dialysis and kidney transplantation to people with diabetes.
Currently, the survival of kidneys transplanted into patients
with diabetes is about the same as survival of transplants in people
without diabetes. Dialysis for people with diabetes also works well
in the short run. Even so, people with diabetes who receive
transplants or dialysis experience higher morbidity and mortality
because of coexisting complications of the diabetes--such as damage
to the heart, eyes, and nerves.
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|If you have diabetes:
- Have your doctor measure your A1C level at least twice a
year. The test provides a weighted average of your blood
glucose level for the previous 3 months. Aim to keep it at
less than 7 percent.
- Work with your doctor regarding insulin injections,
medicines, meal planning, physical activity, and blood
- Have your blood pressure checked several times a year.
If blood pressure is high, follow your doctor's plan for
keeping it near normal levels. Aim to keep it at less than
- Ask your doctor whether you might benefit from taking an
ACE inhibitor or ARB.
- Have your urine checked yearly for microalbumin and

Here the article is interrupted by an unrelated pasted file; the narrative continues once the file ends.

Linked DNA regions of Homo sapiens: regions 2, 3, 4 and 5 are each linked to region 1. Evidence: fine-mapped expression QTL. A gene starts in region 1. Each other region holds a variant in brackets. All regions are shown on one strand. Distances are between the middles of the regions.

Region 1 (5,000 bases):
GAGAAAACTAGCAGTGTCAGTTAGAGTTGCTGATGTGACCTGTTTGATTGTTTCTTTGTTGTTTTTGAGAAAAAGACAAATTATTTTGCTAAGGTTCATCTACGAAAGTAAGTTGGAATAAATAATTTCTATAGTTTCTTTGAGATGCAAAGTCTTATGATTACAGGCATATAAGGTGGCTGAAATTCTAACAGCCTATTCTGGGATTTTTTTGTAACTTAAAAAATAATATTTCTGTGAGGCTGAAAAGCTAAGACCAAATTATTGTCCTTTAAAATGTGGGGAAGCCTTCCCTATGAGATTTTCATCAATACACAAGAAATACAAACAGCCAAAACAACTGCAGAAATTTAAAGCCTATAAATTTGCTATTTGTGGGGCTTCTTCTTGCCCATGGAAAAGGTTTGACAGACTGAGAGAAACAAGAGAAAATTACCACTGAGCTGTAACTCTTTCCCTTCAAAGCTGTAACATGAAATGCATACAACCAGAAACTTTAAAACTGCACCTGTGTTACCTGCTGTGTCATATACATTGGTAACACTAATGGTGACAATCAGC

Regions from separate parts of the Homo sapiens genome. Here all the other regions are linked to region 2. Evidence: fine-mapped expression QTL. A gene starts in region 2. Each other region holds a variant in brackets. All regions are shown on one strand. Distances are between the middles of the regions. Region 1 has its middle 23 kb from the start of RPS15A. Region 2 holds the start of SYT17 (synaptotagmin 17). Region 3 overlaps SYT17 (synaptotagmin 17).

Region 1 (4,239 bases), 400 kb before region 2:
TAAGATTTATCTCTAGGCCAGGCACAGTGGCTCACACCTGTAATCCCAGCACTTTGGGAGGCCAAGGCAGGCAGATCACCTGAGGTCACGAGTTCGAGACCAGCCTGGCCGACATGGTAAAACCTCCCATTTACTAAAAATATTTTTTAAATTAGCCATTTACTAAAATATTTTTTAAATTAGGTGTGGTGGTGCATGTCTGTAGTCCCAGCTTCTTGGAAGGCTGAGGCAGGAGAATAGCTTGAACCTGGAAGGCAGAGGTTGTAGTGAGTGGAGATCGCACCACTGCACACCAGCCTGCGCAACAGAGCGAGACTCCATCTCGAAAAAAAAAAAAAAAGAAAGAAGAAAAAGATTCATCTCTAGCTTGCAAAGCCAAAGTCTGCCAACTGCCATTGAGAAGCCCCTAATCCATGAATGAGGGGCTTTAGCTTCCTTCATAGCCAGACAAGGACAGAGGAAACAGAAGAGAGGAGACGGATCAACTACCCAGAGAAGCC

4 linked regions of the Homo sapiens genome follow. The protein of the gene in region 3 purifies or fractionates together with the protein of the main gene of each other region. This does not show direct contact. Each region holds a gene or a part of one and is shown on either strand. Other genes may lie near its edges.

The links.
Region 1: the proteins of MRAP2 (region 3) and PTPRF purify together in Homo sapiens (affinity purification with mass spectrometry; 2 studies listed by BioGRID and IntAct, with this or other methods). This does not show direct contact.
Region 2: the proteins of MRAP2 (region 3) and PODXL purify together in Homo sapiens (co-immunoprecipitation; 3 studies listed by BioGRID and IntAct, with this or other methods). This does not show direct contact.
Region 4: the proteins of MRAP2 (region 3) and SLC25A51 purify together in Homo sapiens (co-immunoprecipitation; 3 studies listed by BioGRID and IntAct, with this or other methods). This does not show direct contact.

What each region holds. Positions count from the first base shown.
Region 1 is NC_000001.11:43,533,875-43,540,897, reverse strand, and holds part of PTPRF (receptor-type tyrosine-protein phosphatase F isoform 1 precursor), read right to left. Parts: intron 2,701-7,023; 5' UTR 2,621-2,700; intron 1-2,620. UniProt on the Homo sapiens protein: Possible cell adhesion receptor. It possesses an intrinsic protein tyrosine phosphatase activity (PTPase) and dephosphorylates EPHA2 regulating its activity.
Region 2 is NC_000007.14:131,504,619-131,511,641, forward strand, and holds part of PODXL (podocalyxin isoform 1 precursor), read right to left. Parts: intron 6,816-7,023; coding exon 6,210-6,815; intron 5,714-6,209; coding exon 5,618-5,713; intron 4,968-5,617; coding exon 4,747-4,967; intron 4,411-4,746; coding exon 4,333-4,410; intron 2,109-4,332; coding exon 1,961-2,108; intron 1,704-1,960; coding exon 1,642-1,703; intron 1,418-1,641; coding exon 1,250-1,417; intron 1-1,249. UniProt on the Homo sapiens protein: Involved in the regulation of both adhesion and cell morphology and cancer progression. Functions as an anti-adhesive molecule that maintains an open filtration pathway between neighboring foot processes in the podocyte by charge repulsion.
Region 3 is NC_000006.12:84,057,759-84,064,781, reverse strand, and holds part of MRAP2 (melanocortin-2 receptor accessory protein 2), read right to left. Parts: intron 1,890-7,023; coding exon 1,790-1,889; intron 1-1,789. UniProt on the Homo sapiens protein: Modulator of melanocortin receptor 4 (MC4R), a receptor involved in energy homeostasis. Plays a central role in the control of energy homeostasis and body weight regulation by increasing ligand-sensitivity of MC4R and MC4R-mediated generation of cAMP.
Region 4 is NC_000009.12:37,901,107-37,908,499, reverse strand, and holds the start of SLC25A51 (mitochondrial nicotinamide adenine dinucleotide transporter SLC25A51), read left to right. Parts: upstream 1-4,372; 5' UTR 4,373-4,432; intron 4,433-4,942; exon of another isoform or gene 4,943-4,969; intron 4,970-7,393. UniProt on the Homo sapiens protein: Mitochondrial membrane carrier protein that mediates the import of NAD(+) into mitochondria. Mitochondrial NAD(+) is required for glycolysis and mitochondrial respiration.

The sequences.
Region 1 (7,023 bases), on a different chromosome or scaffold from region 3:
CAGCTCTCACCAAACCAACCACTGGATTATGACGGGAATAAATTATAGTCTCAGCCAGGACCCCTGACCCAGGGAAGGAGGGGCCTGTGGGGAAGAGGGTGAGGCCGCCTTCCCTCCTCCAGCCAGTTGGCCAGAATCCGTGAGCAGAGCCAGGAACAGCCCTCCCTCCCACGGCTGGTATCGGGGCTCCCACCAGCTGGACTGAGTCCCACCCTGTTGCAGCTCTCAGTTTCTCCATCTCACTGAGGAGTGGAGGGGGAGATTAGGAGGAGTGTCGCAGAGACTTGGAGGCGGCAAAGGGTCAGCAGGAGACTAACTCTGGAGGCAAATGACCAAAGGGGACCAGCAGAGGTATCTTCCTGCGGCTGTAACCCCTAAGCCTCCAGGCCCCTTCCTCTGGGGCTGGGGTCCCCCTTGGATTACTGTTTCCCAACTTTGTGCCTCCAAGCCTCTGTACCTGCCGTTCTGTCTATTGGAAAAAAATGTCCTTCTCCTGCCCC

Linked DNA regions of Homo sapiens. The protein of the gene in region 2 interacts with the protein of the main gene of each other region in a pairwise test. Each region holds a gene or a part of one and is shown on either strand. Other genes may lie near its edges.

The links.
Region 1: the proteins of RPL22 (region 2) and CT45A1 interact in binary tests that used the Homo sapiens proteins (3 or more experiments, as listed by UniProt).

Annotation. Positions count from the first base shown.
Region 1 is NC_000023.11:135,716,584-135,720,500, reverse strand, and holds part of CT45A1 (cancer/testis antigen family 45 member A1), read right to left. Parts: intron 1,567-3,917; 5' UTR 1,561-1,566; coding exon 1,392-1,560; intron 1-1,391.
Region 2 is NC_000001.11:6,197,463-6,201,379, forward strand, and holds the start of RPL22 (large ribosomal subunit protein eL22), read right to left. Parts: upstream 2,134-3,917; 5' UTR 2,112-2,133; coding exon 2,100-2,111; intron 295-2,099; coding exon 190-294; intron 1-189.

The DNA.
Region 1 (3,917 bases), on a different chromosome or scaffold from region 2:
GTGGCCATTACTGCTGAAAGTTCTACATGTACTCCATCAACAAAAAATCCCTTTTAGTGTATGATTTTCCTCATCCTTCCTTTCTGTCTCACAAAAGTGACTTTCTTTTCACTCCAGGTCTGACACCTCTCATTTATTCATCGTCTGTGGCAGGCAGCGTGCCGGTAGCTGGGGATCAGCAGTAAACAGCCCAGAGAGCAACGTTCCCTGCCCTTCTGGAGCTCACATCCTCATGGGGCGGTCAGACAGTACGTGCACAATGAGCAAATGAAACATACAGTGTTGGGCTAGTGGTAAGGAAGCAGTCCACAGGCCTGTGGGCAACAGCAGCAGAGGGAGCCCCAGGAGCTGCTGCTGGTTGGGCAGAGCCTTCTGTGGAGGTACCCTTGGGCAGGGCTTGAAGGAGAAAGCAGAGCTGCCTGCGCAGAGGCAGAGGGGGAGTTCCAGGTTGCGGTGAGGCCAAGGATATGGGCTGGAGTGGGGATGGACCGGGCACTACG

protein. If there is protein in your urine, have your blood
checked for elevated amounts of waste products such as
creatinine. The doctor should provide you with an estimate
of your kidney's filtration based on the blood creatinine
- Ask your doctor whether you should reduce the amount of
protein in your diet. Ask for a referral to see a registered
dietitian to help you with meal planning.
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The incidences of both diabetes and kidney failure caused by
diabetes have been rising. Some experts predict that diabetes soon
might account for half the cases of kidney failure. In light of the
increasing morbidity and mortality related to diabetes and kidney
failure, patients, researchers, and health care professionals will
continue to benefit by addressing the relationship between the two
diseases. NIDDK is a leader in supporting research in this area.
Several areas of research supported by NIDDK hold great
potential. Discovery of ways to predict who will develop kidney
disease may lead to greater prevention, as people with diabetes who
learn they are at risk institute strategies such as intensive
management and blood pressure control. Discovery of better
anti-rejection drugs will improve results of kidney transplantation
in patients with diabetes who develop kidney failure. For some
people with type 1 diabetes, advances in transplantation--especially
transplantation of insulin-producing cells of the pancreas--could
lead to a cure for both diabetes and the kidney disease of